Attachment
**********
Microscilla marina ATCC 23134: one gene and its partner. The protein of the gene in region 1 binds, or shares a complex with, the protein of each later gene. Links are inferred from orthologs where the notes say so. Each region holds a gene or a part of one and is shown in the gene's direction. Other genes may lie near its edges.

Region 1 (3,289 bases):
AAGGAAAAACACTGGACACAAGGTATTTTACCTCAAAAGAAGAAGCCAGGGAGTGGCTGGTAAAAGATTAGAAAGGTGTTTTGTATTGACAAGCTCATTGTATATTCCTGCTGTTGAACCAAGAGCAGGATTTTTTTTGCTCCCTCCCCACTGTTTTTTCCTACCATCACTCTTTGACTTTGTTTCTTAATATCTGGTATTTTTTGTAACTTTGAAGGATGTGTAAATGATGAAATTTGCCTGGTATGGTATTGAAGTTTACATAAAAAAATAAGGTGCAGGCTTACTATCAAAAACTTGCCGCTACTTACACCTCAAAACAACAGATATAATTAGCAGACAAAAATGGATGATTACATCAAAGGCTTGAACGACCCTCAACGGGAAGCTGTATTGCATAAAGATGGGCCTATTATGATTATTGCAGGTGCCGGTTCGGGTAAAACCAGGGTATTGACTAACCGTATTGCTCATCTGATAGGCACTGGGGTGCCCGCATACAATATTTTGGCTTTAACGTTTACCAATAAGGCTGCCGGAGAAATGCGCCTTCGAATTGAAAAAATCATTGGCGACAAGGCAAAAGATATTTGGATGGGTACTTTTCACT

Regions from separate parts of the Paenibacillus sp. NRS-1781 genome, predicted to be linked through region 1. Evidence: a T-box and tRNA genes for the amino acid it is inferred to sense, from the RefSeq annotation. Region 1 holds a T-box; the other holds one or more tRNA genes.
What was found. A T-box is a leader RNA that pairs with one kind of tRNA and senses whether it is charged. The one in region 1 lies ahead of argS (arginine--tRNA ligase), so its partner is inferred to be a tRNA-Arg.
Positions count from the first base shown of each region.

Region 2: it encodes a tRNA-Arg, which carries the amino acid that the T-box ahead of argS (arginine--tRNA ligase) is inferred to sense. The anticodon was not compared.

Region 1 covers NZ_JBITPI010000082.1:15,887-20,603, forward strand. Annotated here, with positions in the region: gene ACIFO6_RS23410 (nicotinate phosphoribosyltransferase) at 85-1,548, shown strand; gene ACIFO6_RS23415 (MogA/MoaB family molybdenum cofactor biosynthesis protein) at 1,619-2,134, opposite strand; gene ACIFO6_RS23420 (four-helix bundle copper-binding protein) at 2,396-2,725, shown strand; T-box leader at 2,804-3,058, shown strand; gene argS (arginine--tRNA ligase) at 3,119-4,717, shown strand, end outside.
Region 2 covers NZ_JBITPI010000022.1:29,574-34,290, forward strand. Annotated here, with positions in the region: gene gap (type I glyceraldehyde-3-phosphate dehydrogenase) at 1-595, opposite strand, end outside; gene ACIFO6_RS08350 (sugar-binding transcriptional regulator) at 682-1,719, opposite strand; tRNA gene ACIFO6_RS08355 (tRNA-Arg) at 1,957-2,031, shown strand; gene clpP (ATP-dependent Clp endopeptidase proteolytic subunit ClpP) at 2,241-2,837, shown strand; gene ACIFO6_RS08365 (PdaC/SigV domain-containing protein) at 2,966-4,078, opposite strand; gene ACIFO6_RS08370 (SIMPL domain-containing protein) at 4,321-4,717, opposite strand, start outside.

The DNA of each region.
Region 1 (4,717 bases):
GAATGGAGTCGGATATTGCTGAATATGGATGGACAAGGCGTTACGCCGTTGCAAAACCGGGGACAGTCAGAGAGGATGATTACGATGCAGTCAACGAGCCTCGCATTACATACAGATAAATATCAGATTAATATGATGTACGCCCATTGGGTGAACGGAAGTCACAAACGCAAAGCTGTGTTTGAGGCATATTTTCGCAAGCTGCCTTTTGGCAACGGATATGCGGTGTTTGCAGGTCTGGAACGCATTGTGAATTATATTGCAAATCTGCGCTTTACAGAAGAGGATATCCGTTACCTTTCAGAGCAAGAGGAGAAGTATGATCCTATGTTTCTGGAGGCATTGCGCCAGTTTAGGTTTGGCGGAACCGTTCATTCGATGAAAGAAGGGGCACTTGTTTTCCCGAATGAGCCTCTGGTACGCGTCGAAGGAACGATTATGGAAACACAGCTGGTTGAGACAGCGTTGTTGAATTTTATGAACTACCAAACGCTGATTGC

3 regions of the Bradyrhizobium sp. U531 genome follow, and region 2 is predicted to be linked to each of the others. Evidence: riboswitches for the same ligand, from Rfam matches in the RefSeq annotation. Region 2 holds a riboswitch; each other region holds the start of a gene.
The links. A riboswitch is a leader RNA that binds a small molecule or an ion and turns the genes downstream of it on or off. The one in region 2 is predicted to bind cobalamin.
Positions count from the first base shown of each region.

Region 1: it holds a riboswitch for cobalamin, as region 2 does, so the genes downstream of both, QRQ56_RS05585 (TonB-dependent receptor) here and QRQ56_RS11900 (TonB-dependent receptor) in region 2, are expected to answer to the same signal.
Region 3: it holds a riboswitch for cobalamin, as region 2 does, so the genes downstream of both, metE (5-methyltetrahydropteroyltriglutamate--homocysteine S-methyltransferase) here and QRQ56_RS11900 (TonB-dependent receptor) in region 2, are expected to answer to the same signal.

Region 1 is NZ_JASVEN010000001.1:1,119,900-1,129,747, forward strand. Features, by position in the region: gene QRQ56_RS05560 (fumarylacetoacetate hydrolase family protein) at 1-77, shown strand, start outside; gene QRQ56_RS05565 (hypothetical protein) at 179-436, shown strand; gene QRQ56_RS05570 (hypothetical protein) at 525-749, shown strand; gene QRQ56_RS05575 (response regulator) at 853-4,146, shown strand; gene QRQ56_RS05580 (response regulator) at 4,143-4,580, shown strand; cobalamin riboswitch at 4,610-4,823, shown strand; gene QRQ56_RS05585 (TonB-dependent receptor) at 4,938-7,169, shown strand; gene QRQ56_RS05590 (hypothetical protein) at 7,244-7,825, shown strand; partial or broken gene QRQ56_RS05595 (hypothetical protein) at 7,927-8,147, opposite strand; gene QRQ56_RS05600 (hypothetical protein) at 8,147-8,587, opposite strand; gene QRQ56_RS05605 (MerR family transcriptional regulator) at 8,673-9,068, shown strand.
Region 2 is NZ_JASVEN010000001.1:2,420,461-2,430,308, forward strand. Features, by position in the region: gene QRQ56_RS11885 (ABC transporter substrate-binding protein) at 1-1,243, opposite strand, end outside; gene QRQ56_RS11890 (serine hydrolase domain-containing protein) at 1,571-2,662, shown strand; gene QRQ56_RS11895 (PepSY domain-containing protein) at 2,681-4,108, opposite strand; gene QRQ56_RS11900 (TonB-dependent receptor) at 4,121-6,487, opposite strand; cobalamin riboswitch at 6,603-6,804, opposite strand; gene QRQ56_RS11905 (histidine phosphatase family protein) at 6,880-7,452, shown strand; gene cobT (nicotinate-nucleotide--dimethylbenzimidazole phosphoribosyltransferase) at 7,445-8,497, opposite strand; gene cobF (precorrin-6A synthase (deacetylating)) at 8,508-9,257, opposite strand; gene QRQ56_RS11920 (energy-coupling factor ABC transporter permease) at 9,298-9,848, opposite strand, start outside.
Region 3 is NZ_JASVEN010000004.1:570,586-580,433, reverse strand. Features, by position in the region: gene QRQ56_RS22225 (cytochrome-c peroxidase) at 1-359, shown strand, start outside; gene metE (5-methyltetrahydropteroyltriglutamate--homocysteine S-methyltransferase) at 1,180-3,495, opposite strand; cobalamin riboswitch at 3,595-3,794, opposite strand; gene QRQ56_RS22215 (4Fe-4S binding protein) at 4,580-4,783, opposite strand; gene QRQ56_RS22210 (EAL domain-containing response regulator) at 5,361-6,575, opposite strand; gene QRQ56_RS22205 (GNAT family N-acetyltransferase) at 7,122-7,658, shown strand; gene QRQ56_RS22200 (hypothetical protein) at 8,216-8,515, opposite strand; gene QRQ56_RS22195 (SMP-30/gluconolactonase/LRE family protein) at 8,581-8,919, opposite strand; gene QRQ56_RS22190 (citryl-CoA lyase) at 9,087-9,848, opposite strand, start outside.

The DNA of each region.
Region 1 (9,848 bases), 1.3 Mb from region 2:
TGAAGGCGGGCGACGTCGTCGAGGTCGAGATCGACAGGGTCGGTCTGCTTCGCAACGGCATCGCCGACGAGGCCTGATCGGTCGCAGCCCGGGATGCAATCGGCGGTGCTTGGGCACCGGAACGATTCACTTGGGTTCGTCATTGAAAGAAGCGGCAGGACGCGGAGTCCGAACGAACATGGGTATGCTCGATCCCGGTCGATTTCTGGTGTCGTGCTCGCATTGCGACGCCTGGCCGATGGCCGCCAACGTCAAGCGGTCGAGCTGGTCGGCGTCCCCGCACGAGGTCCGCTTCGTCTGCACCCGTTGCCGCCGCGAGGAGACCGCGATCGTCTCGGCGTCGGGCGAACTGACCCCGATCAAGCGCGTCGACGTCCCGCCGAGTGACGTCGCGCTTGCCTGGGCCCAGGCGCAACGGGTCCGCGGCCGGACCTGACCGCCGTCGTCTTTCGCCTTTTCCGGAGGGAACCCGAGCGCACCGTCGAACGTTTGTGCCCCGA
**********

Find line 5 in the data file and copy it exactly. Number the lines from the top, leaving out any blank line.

What was found. A T-box is a leader RNA that pairs with one kind of tRNA and senses whether it is charged. The one in region 1 lies ahead of argS (arginine--tRNA ligase), so its partner is inferred to be a tRNA-Arg.